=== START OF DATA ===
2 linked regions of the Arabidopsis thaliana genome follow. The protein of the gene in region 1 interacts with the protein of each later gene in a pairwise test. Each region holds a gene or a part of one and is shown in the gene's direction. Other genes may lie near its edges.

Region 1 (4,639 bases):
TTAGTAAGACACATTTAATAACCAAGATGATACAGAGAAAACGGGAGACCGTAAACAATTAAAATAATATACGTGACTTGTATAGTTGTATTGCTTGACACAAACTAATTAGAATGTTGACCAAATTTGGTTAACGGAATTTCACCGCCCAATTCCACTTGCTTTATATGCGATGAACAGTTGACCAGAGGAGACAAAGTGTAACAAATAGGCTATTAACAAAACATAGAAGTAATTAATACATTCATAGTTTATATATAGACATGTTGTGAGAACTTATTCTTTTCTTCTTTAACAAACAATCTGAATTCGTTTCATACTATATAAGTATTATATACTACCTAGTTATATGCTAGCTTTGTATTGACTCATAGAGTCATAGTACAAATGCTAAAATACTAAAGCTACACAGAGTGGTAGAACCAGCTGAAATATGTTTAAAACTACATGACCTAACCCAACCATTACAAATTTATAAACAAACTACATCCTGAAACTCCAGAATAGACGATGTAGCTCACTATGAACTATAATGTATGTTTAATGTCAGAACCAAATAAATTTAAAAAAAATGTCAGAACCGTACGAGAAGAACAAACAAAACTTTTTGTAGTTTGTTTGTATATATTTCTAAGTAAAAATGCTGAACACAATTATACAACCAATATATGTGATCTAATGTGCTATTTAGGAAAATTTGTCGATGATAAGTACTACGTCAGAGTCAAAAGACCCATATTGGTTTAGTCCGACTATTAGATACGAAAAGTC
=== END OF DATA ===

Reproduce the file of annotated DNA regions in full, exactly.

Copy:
2 linked regions of the Arabidopsis thaliana genome follow. The protein of the gene in region 1 interacts with the protein of each later gene in a pairwise test. Each region holds a gene or a part of one and is shown in the gene's direction. Other genes may lie near its edges.

Region 1 (4,639 bases):
TTAGTAAGACACATTTAATAACCAAGATGATACAGAGAAAACGGGAGACCGTAAACAATTAAAATAATATACGTGACTTGTATAGTTGTATTGCTTGACACAAACTAATTAGAATGTTGACCAAATTTGGTTAACGGAATTTCACCGCCCAATTCCACTTGCTTTATATGCGATGAACAGTTGACCAGAGGAGACAAAGTGTAACAAATAGGCTATTAACAAAACATAGAAGTAATTAATACATTCATAGTTTATATATAGACATGTTGTGAGAACTTATTCTTTTCTTCTTTAACAAACAATCTGAATTCGTTTCATACTATATAAGTATTATATACTACCTAGTTATATGCTAGCTTTGTATTGACTCATAGAGTCATAGTACAAATGCTAAAATACTAAAGCTACACAGAGTGGTAGAACCAGCTGAAATATGTTTAAAACTACATGACCTAACCCAACCATTACAAATTTATAAACAAACTACATCCTGAAACTCCAGAATAGACGATGTAGCTCACTATGAACTATAATGTATGTTTAATGTCAGAACCAAATAAATTTAAAAAAAATGTCAGAACCGTACGAGAAGAACAAACAAAACTTTTTGTAGTTTGTTTGTATATATTTCTAAGTAAAAATGCTGAACACAATTATACAACCAATATATGTGATCTAATGTGCTATTTAGGAAAATTTGTCGATGATAAGTACTACGTCAGAGTCAAAAGACCCATATTGGTTTAGTCCGACTATTAGATACGAAAAGTC